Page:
2010 & 2013 Toyota Prius/Plug-in Prius
Science Project: Attempting to build a 100+mpg 'Plug-in' Hybrid, then buying one
The 2010 Prius is a beautifully crafted automobile. It is spacious (room for 5 inside, plus a huge cargo area for hauling bulky items), drives nicely, is loaded with advanced features (auto parking, radar - drives itself around corners, pre-collision avoidance system, nav system, bluetooth audio, iPod integration, etc.), plus it can be converted into a 'plug-in' hybrid via the addition of more high-voltage batteries that can be hidden under the cargo area.
Here's links to the technical aspects of converting this car to a plug-in hybrid:
There were significant differences (electrical, computer software, etc.) between the 2010 and earlier Prius hybrids so Norman Dick was assisting me in the task of reverse engineering the car and designing the optimal conversion for it.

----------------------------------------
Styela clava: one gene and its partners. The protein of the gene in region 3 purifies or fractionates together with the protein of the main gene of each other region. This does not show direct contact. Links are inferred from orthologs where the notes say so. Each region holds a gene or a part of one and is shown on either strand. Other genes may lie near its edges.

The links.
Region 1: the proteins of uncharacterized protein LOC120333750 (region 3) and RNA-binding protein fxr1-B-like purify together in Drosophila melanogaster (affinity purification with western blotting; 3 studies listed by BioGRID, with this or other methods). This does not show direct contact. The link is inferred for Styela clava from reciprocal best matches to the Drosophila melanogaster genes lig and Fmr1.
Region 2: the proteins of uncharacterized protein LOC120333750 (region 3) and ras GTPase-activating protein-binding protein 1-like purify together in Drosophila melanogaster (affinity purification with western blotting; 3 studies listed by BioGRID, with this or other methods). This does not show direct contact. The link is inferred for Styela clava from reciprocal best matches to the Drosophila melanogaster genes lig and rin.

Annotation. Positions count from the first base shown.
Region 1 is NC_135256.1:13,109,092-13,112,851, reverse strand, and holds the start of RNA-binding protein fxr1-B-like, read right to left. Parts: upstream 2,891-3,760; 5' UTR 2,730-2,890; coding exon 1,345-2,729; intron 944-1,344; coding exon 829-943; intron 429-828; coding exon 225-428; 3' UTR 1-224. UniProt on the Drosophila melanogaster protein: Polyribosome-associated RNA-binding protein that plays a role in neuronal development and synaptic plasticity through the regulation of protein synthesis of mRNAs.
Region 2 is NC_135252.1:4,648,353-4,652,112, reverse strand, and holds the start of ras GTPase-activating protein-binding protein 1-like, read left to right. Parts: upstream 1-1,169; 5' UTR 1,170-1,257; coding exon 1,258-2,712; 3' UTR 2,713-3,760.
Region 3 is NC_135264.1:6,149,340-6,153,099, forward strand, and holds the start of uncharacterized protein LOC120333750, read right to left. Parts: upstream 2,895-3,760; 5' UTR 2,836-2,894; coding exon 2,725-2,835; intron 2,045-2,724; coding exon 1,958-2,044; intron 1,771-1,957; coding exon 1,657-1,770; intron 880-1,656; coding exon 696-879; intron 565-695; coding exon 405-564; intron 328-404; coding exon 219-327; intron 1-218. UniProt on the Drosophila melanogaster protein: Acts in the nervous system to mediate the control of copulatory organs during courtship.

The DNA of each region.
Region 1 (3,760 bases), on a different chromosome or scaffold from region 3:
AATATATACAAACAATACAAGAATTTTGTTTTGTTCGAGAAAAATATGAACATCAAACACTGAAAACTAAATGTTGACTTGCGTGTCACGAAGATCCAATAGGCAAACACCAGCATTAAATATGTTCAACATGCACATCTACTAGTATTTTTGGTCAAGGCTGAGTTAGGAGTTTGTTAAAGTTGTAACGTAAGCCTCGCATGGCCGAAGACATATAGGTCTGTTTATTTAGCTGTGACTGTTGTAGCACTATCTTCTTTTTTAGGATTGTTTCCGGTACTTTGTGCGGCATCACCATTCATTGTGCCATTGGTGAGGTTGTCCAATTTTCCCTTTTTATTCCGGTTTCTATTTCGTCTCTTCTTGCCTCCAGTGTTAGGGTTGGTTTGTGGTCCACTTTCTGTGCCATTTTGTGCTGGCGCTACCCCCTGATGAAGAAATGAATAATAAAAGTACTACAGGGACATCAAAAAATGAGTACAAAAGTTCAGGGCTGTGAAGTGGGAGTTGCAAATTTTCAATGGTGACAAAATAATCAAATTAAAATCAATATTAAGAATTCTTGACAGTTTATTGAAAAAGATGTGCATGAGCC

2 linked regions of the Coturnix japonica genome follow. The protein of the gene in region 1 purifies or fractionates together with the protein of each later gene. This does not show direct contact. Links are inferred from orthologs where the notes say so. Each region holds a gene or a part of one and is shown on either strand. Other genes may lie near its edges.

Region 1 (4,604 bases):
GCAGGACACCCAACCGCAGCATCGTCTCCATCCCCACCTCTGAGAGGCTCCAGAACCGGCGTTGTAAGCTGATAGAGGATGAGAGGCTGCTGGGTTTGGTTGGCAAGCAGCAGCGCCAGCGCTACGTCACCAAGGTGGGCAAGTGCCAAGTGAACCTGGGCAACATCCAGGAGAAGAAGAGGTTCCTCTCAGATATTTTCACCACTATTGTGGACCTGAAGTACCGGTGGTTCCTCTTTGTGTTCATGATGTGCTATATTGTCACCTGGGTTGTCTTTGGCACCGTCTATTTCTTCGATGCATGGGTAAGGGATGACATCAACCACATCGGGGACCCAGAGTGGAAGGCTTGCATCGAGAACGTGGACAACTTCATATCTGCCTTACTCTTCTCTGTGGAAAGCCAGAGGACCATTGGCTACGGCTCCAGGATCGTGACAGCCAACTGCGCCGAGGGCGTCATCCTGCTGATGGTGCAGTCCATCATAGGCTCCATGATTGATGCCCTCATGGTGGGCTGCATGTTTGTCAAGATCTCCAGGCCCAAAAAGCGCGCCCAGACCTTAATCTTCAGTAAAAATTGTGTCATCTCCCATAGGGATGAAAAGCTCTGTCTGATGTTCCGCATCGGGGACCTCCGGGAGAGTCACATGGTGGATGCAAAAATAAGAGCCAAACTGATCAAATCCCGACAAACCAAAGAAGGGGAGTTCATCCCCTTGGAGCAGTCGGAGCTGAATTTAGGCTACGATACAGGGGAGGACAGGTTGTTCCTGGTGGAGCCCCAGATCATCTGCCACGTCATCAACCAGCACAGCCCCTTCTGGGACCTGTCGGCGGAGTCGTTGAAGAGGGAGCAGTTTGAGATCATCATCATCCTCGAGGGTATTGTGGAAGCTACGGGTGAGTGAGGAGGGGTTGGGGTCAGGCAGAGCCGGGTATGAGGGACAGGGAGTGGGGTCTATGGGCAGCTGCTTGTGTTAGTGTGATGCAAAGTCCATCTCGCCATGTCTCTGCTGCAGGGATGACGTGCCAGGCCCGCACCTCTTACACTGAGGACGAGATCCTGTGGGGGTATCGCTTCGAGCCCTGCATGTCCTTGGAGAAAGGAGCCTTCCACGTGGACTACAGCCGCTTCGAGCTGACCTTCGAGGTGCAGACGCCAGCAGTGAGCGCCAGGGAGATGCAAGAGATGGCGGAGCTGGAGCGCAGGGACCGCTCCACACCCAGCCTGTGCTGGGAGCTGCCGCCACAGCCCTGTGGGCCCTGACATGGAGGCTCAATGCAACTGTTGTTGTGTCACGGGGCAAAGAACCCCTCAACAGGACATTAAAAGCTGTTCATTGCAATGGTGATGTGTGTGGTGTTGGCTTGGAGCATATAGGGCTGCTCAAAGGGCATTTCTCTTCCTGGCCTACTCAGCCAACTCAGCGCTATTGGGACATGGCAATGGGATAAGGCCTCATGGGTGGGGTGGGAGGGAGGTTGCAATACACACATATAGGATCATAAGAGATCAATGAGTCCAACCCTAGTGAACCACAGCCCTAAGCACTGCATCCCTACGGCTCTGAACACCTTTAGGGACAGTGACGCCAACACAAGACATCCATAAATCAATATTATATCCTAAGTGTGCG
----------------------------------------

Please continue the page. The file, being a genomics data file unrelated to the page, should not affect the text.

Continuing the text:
Before Toyota announced its own production plug-in Prius I had ordered Norman Dick's CAN-View V4+ electronics kit, plus the USB programmer and touch-screen LCD unit, and a 2007 Prius hybrid battery pack (low miles - from a wrecker). I never actually completed the conversion project because I knew Toyota would do a much better job of producing a working plug-in hybrid.
I now have traded in my 2010 model Prius for the 2013 plug-in model and I am really happy now zipping to and from my office on a single Lithium-Ion battery charge. The big difference between the 2 cars is that the 1.3kw-hr Nickel-Cadnium battery and spare tire have been upgraded to a 4.4kw-hr Li-Ion battery and a more powerful electric motor/charger. Now the car will accelerate briskly all the way to 100km/h purely on electric power for up to 22kms ...
I put 1000kms of pure electric driving on the odometer in the first 45 days of owning this amazing car. Smooth, quiet power. This is the future. Love it!